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Tile38 in-memory geodatabase


For the longest time, it was everything about PostgreSQL and PostGIS. Building something that only remotely has to handle geo-data I had PostGIS on speed-dial. Requirement analysis of what I needed from the vastness of functionality that PostGIS packs? Nope. Never. Really. What it mostly boiled down to were point-in-polygon, radius searches and if generous a KNN nearby search for either points or polygons. Do you need to use PostGIS for that? Well, if you have a bunch of points or a bunch of polygons I would do best to consider PostGIS for geo-indexed searches. That is until a friend introduced me to Tile38.


Tile38 is an open-source, in-memory geo data store, spatial index, and real-time geofence framework written by Josh Baker (@tidwall) There are some things to unpack here.

In-memory geo datastore

Yes, Tile38 works in memory like Redis, without Redis but with broadly understood Redis Protocol. So while PostGIS stores and reads data from disk, Tile38 reads and writes to and from memory. This makes it blazingly fast, as Disk I/O is removed almost entirely. Almost? Well, Tile38 by default stores every command it receives in an append-only file that can be used to restore state in case of failure. As Tile38 uses the Redis Protocol, using Tile38 comes naturally to everyone that previously worked with Redis.

SET fleet truck1 POINT 33.5123 -112.2693

This adds truck1 to a fleet collection as a POINT with latitude 33.4626 and longitude -112.1695.

GET fleet truck1

And GET returns truck1 from the fleet collection.

Rtree spatial index

Spatial indexes are what make a spatial database. Without an index, any search would be a sequential scan - something everybody wants to avoid at all costs when querying a database. Put simply what a spatial index does, is it groups geometries (Points, LineStrings, Polygons) using a minimum bounding rectangle. If you now have a point database and want to know how many points are within a request polygon - instead of checking every possible point, it would compare if the minimum bounding rectangles overlap and only check those that are overlapping. Overly simplified, but that’s the gist (ha!) of it. Now let’s put this index to use.

WITHIN fleet CIRCLE 33.462 -112.268 6000

> {
    "ok": True,
    "elapsed": "48.8µs",
    "objects": [
            "object": {
                "type": "Point",
                "coordinates": [
            "id": "truck"
    "count": 1,
    "cursor": 0

This will check the Tile38 collection fleet for every item, that is within a CIRCLE with a center point of latitude 33.462, longitude -112.268, and a radius of 6000 meters.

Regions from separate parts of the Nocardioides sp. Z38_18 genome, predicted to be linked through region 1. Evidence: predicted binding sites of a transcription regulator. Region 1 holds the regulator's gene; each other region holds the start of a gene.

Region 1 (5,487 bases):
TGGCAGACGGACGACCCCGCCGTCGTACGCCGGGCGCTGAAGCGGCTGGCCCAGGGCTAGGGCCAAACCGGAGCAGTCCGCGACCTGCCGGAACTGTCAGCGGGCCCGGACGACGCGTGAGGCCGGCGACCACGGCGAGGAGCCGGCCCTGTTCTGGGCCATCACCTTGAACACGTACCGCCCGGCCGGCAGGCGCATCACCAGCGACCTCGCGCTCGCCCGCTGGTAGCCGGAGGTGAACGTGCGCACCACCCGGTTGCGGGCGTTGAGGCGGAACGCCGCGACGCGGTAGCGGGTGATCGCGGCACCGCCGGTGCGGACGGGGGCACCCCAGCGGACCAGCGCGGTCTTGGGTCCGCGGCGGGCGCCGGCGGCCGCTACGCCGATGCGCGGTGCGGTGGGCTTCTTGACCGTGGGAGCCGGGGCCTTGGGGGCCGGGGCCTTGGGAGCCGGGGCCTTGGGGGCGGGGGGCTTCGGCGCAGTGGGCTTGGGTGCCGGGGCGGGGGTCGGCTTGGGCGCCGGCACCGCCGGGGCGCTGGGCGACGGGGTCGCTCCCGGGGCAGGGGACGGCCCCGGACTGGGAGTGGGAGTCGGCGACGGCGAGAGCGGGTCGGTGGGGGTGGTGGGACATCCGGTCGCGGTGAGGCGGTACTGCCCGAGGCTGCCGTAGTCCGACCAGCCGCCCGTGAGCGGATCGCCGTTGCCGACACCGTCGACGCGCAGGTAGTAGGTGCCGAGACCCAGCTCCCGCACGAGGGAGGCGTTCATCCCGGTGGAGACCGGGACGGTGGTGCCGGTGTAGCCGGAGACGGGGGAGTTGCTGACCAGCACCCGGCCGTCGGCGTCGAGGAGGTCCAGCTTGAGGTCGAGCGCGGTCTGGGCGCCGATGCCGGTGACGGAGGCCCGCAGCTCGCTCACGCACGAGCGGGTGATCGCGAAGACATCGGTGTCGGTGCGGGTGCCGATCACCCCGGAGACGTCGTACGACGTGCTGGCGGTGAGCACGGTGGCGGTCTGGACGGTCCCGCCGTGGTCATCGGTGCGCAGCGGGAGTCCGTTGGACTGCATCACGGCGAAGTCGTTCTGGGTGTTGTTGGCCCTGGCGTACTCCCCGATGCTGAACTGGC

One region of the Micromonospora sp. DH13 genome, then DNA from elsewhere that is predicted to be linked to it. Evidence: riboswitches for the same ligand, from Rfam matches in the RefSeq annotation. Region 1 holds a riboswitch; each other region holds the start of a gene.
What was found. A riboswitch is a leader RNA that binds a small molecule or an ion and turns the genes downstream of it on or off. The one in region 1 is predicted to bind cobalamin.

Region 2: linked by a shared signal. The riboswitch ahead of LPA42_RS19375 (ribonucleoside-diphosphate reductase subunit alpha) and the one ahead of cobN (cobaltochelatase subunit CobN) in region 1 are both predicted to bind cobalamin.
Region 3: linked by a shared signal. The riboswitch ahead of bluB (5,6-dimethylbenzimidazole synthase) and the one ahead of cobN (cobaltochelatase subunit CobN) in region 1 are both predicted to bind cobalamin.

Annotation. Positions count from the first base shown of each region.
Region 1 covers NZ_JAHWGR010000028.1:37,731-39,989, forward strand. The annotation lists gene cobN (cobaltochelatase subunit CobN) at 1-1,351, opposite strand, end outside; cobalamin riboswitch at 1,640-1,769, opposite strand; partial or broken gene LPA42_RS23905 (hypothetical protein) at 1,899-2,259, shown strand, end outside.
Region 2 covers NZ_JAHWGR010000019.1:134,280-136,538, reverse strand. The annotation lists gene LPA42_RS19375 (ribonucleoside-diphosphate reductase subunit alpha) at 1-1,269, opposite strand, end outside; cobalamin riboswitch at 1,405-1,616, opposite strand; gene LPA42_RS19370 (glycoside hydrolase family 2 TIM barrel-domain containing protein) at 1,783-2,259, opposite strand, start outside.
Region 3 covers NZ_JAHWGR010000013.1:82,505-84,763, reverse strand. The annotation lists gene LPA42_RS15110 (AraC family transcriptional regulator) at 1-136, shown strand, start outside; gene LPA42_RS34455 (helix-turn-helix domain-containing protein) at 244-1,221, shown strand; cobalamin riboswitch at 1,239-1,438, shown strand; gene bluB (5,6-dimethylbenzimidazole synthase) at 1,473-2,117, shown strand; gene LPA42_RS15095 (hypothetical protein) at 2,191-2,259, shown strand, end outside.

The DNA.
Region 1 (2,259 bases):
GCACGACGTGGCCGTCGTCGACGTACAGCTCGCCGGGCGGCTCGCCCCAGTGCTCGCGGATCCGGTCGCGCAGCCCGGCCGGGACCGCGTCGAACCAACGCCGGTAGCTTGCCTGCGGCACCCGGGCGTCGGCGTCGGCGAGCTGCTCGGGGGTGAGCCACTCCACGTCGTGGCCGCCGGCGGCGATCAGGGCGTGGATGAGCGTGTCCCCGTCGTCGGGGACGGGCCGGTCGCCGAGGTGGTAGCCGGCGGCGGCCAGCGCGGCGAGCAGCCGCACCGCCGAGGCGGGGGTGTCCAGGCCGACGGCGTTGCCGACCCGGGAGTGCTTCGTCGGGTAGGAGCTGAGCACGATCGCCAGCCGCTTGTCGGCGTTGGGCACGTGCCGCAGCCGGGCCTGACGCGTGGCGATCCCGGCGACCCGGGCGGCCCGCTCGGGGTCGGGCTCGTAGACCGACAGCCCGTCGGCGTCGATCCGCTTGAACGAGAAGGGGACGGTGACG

Realtime geofence framework

Performing geo-searches is mind-boggling. When I was first able to show a manager of PostGIS capabilities and speed, it blew their mind. And even today, some fellow developers stand in awe, when they request a feature from me, and I can wrap something up with PostGIS, in an instance that speeds up their services. But now imagine that instead of requesting whether a point is in a polygon from a database, the database would instead tell you when the point enters and exits the area. That is what a geofence is, and this is what Tile38 provides. This is just next-level and opens up so many possible applications. Adding a geofenced search to Tile38 is as easy as:

SETHOOK warehouse NEARBY fleet FENCE POINT 33.5123, -112.2693 500

This will make Tile38 send events to the given endpoint, whenever an object is in the collection fleet enters the area of a 500-meter radius around latitude 33.5123 and longitude -112.2693.

Leader and follower replication

Leader-follower replication is something that you want for every database where reliability and availability are key. In most setups like that (e.g. AWS Aurora PostgreSQL) you will have a writer (leader) that will handle incoming CREATE and UPDATE statements. And on the other hand, you will have a variable amount of reader instances that share the load of incoming requests among each other. Tile38 offers a similar setup. Say you start two Tile38 instances and call FOLLOW leader-uri:9581, then one will become a leader, the other will be a follower. The follower will request the current state of the leader and once caught up, will be good to receive queries. A leader will still be able to handle incoming query commands, but a follower will reject SET commands going forward. If the leader dies, the followers will become stale until the leader is back up, but are still able to complete requests sent to them so your application will continue to work. Something you will have to make sure is that data sent to the leader during downtime is stored somewhere - something like Apache Kafka is a good candidate for that. This setup allows for a pretty fault-tolerant setup as it works like a charm with horizontal auto-scalers for example in Kubernetes. The auto-scaler will just add pods to your service when the load on all followers exceeds a set threshold. And trust me, this happens fast. Compare this to something like AWS Aurora with PostgreSQL, and you’re not only more reliable but also waaaay cheaper off using Tile38.

Why is PostGIS still widely used then?

Good question, with the most obvious answer being that it is plain awesome still, well understood, highly customizable, and offers functionality that is unrivaled by any other geodatabase out there. But Tile38 brought a viable alternative to PostGIS into the mix that for most applications is not only sufficient enough but also offers completely new use-cases in today’s modern event-driven architectures. The possibility to track IoT devices in space and being notified about their whereabouts is mind-bogglingly awesome. I build and will continue building applications with Tile38 going forward. But don’t worry PostGIS, there’s not a kid on the block that rivals you completely.

· tile38, database, geodata